Imagine waking up to soft, warm sunlight, the call of seagulls in the distance, and the slow, rhythmic rocking of the sea underneath as you sip your morning coffee. Whether pretending to rule the seven seas on your floating home or taking the boat exploring on the weekends, you'll need to know a little about moorage services such as the types offered and the maintenance they afford.
Types of Moorages
When you pull up to a marina or floating community, a moorage, or the mooring area, is the place you dock your boat. The two main forms of moorages are commercial and private. A private moorage is a location where you can pay to dock your vessel or floating home for a few months at a time. Many places will allow you to join their floating community with a proper permit and may charge homeowner association(HOA) fees as well as community fees. These fees are much like that of a gated community or condo building and vary by location. Commonly included is your use of water, sewage, garbage disposal, and upkeep of common areas.
Commercial moorages, sometimes called transient moorings, function like paid parking spots or hotels and are owned by businesses or offered by the Harbormaster of the town. You can rent these mooring areas for a few days to a few weeks at a time and a permit is not usually required of the vessel owner. Commercial mooring areas can vary in price from $35 to $110+ per day. This price depends upon location and the size of your vessel and will more than likely double during winter months. For both private and commercial (if you are a business) moorages, a permit is required to be renewed each year. Some towns want to keep non-residents to a strict minimum and may not renew every permit the following year so ensure that you get your application in on time.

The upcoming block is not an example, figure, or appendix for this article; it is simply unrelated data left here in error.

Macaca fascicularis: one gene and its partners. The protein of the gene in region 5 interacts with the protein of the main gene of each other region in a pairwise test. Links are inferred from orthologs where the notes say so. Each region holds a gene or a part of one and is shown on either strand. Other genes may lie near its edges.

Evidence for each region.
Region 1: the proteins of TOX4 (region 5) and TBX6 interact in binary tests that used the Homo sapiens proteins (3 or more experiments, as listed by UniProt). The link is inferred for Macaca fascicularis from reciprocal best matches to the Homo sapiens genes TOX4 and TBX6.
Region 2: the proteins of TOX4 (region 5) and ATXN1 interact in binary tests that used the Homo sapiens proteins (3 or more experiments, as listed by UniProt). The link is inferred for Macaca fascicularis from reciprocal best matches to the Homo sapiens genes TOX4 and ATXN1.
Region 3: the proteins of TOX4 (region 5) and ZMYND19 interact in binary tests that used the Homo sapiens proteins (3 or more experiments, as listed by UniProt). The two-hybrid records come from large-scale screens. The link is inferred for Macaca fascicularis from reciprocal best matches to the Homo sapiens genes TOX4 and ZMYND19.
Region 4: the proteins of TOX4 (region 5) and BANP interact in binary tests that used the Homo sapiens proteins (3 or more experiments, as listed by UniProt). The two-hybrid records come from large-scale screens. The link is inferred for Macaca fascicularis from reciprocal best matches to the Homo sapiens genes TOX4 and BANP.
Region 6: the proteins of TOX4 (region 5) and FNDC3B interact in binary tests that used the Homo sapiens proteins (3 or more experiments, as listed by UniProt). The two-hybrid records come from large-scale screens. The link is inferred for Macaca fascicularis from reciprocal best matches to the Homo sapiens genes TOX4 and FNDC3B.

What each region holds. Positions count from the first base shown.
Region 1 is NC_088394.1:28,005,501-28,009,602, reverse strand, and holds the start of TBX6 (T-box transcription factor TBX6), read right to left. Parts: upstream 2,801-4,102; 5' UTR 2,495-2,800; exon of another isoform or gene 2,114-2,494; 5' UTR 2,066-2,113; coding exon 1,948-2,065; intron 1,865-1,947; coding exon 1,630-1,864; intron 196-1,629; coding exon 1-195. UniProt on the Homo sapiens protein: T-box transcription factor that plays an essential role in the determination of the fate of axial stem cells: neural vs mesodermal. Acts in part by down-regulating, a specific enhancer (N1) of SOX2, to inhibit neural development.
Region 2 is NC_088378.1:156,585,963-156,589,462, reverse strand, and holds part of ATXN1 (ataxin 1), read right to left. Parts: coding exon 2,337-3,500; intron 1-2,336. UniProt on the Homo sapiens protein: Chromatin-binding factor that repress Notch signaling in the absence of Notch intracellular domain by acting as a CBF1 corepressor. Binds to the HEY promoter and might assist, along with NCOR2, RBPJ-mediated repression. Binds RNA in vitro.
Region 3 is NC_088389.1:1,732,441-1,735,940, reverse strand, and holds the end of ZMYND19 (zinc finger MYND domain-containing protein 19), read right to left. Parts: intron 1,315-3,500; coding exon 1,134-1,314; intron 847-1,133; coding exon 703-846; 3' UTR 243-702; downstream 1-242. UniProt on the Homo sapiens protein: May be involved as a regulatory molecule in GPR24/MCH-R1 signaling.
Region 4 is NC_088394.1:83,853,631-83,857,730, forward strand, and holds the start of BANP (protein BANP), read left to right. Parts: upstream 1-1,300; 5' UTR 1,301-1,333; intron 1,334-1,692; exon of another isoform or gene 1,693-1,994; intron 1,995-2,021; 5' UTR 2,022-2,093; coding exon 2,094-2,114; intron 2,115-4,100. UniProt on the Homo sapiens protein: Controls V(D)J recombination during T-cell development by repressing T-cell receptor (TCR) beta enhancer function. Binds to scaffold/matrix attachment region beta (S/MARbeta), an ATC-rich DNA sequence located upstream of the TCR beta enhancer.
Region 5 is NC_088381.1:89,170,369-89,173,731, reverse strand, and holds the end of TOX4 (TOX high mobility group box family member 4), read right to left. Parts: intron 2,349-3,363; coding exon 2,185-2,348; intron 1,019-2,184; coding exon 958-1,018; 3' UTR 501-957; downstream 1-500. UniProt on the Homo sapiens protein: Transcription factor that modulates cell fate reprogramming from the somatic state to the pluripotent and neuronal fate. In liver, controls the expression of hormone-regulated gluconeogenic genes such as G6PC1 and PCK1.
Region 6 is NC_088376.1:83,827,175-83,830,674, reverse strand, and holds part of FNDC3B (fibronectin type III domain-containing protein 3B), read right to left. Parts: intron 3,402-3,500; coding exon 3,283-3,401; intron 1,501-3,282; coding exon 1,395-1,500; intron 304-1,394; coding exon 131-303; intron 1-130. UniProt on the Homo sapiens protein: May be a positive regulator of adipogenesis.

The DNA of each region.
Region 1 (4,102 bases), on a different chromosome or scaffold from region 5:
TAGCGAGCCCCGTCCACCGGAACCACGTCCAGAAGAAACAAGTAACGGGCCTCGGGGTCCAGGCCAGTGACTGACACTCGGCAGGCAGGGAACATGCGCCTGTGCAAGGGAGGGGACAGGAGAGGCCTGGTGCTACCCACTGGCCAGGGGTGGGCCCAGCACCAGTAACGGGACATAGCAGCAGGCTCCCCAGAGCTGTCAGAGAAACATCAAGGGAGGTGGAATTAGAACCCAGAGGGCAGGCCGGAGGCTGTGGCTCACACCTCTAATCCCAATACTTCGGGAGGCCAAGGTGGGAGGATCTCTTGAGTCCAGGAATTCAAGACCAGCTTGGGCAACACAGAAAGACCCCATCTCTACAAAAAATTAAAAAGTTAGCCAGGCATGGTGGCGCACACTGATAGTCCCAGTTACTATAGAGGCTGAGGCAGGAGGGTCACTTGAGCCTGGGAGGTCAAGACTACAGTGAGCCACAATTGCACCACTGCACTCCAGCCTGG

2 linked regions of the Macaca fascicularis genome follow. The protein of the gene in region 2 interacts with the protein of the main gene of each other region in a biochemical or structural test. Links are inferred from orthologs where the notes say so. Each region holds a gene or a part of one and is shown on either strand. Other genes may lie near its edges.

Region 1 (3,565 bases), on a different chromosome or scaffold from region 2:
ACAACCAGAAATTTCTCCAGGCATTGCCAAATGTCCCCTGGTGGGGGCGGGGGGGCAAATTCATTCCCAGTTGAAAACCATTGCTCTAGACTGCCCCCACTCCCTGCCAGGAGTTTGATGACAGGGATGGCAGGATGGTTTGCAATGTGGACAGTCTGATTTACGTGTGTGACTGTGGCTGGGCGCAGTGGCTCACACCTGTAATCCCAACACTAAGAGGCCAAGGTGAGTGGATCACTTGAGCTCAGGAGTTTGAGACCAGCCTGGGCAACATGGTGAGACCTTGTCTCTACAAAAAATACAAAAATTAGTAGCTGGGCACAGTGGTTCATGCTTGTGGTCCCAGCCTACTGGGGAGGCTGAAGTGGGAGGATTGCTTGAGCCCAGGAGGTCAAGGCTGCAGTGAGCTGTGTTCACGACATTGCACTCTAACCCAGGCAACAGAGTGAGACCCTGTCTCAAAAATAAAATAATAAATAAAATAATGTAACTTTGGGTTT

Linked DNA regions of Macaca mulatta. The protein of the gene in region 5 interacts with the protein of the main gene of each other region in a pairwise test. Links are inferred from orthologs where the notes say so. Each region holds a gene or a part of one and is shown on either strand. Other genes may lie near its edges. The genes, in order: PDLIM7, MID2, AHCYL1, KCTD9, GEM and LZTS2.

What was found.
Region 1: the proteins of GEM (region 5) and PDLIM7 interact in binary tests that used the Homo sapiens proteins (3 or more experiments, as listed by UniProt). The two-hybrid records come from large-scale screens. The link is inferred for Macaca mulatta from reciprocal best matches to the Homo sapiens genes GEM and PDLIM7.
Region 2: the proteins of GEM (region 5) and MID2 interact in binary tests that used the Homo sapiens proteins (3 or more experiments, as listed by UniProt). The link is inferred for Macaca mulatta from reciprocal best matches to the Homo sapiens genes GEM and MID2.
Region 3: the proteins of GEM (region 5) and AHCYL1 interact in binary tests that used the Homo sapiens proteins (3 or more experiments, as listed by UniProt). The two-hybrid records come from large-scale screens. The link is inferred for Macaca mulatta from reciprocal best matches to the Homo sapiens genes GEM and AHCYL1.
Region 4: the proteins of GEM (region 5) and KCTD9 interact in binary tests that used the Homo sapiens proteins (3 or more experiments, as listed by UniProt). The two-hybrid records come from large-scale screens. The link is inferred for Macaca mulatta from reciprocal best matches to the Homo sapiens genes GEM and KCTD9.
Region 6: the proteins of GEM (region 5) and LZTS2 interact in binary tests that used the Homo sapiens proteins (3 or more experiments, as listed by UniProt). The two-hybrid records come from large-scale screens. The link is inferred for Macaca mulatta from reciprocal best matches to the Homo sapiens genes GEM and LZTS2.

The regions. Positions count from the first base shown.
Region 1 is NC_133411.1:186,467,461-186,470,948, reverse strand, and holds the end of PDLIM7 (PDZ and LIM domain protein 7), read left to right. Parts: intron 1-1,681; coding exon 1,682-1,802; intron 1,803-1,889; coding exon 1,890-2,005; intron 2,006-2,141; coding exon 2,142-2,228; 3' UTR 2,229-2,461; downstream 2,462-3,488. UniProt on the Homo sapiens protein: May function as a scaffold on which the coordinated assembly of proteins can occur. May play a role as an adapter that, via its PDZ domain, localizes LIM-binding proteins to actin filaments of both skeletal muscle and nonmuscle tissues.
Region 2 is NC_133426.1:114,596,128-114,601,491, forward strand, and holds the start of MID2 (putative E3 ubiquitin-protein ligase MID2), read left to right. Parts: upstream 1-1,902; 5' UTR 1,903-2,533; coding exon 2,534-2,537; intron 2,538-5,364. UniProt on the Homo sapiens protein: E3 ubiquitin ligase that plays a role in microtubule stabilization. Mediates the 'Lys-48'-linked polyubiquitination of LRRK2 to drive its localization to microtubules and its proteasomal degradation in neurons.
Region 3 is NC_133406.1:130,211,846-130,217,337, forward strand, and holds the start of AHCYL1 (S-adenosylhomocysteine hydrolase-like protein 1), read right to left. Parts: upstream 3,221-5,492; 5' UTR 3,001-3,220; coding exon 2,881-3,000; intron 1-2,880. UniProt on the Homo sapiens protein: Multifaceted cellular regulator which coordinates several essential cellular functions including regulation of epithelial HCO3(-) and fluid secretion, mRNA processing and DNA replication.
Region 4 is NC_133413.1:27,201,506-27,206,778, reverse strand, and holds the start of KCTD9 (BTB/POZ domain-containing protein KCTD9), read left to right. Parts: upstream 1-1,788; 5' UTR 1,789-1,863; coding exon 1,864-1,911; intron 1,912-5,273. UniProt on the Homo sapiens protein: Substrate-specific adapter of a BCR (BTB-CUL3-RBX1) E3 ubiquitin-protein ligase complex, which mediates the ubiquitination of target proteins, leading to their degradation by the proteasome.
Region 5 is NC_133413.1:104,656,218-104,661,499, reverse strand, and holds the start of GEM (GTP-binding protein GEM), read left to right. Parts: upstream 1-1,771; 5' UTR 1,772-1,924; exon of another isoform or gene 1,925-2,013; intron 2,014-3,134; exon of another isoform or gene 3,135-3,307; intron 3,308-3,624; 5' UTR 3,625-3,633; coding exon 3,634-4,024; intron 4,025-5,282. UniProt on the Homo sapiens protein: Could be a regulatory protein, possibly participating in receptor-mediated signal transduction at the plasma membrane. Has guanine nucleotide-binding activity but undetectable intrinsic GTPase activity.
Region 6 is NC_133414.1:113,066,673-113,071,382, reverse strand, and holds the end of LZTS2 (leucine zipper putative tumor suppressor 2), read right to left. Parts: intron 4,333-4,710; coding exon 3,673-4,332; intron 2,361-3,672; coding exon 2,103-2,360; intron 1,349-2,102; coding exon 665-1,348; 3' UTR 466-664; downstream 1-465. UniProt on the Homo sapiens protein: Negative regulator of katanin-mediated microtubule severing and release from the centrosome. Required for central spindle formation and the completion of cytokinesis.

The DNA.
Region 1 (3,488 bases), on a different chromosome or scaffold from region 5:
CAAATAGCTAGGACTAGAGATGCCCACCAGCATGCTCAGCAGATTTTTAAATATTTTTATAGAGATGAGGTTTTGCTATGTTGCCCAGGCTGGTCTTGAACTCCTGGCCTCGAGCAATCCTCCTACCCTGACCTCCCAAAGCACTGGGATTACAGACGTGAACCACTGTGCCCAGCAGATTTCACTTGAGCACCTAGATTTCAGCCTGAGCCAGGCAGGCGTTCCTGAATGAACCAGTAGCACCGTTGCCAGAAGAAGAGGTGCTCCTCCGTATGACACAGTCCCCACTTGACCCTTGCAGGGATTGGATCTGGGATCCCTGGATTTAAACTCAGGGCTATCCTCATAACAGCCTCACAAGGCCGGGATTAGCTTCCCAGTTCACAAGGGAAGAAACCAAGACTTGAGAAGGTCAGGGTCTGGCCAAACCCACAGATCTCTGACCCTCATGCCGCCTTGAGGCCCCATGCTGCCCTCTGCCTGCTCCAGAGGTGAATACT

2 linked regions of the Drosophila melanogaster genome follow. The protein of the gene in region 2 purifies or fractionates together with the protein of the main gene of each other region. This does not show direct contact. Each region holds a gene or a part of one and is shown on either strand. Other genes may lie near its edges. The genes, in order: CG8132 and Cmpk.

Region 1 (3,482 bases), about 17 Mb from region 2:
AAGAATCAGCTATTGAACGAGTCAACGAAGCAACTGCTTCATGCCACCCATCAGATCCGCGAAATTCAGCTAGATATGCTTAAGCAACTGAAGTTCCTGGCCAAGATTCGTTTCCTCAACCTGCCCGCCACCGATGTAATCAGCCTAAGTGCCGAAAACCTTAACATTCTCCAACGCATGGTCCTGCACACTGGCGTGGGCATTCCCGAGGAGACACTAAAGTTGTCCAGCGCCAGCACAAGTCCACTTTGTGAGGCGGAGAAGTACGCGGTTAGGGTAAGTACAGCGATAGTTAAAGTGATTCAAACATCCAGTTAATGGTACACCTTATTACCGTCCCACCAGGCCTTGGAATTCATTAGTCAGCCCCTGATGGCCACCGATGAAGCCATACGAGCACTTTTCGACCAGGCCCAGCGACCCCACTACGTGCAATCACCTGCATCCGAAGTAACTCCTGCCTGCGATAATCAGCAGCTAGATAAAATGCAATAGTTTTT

Docking your vessel or floating home requires that the mooring system be in safe working order and requires liability insurance and a yearly inspection. Many marinas like South Park Marina offer maintenance, repair, installation, storage, hauling, and inspection services. They may also help to ensure you are in compliance with local and neighboring-town regulations. A common offering is a rental of a mooring system used to secure your boat in one place. It includes, but is not limited to, the buoy, anchor, chains, and ropes. Rental rates vary from $1 to $2 per foot, per day. Another service, like hauling for instance, can be substantially more with a price of $87 to $200+. These costs depend greatly upon the season, the size of your boat or floating home, and the moorage location.
If you don't want to be tied down, literally, to any one town, it is important to know that many towns will have differing harbor ordinances. Remember to call ahead to potential marinas you have yet to visit. Doing so will cut down on the possibility of lost travel time and possible damage to your vessel and others if the locations cannot accommodate you. Finally, remember to enjoy your new life on the water, even if its only on the weekends.